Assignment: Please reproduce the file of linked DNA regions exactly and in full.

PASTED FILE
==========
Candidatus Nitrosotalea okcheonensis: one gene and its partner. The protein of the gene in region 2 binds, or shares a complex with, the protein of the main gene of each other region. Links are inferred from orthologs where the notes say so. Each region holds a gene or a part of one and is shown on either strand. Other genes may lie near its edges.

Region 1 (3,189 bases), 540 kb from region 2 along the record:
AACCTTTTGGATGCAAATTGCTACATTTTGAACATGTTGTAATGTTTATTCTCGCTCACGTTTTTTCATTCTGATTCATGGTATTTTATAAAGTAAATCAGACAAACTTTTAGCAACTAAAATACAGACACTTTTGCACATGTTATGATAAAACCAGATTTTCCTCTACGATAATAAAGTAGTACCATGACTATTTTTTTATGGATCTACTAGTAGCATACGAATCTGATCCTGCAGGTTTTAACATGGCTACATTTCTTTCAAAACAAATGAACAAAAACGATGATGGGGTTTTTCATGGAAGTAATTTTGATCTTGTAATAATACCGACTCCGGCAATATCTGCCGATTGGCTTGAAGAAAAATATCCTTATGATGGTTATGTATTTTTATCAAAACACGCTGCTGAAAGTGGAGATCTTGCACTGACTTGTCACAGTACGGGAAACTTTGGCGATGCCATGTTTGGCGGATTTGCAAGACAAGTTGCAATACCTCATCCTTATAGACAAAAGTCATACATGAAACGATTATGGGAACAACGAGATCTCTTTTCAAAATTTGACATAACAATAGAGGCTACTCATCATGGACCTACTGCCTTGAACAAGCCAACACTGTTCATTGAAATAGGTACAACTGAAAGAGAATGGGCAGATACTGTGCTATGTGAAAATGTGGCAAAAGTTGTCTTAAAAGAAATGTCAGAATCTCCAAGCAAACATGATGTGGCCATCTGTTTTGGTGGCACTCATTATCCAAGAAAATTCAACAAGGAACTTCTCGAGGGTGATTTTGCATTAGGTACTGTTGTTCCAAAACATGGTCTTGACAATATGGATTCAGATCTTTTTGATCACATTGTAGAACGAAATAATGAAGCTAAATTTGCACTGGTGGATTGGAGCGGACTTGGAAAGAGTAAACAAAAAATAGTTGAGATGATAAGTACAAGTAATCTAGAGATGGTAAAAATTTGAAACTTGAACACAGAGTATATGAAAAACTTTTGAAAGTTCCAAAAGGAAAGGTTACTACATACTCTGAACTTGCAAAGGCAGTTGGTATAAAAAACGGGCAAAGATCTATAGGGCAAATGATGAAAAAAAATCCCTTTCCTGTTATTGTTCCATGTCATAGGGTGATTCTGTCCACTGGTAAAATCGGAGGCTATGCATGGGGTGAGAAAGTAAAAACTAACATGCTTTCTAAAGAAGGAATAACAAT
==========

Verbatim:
Candidatus Nitrosotalea okcheonensis: one gene and its partner. The protein of the gene in region 2 binds, or shares a complex with, the protein of the main gene of each other region. Links are inferred from orthologs where the notes say so. Each region holds a gene or a part of one and is shown on either strand. Other genes may lie near its edges.

Region 1 (3,189 bases), 540 kb from region 2 along the record:
AACCTTTTGGATGCAAATTGCTACATTTTGAACATGTTGTAATGTTTATTCTCGCTCACGTTTTTTCATTCTGATTCATGGTATTTTATAAAGTAAATCAGACAAACTTTTAGCAACTAAAATACAGACACTTTTGCACATGTTATGATAAAACCAGATTTTCCTCTACGATAATAAAGTAGTACCATGACTATTTTTTTATGGATCTACTAGTAGCATACGAATCTGATCCTGCAGGTTTTAACATGGCTACATTTCTTTCAAAACAAATGAACAAAAACGATGATGGGGTTTTTCATGGAAGTAATTTTGATCTTGTAATAATACCGACTCCGGCAATATCTGCCGATTGGCTTGAAGAAAAATATCCTTATGATGGTTATGTATTTTTATCAAAACACGCTGCTGAAAGTGGAGATCTTGCACTGACTTGTCACAGTACGGGAAACTTTGGCGATGCCATGTTTGGCGGATTTGCAAGACAAGTTGCAATACCTCATCCTTATAGACAAAAGTCATACATGAAACGATTATGGGAACAACGAGATCTCTTTTCAAAATTTGACATAACAATAGAGGCTACTCATCATGGACCTACTGCCTTGAACAAGCCAACACTGTTCATTGAAATAGGTACAACTGAAAGAGAATGGGCAGATACTGTGCTATGTGAAAATGTGGCAAAAGTTGTCTTAAAAGAAATGTCAGAATCTCCAAGCAAACATGATGTGGCCATCTGTTTTGGTGGCACTCATTATCCAAGAAAATTCAACAAGGAACTTCTCGAGGGTGATTTTGCATTAGGTACTGTTGTTCCAAAACATGGTCTTGACAATATGGATTCAGATCTTTTTGATCACATTGTAGAACGAAATAATGAAGCTAAATTTGCACTGGTGGATTGGAGCGGACTTGGAAAGAGTAAACAAAAAATAGTTGAGATGATAAGTACAAGTAATCTAGAGATGGTAAAAATTTGAAACTTGAACACAGAGTATATGAAAAACTTTTGAAAGTTCCAAAAGGAAAGGTTACTACATACTCTGAACTTGCAAAGGCAGTTGGTATAAAAAACGGGCAAAGATCTATAGGGCAAATGATGAAAAAAAATCCCTTTCCTGTTATTGTTCCATGTCATAGGGTGATTCTGTCCACTGGTAAAATCGGAGGCTATGCATGGGGTGAGAAAGTAAAAACTAACATGCTTTCTAAAGAAGGAATAACAAT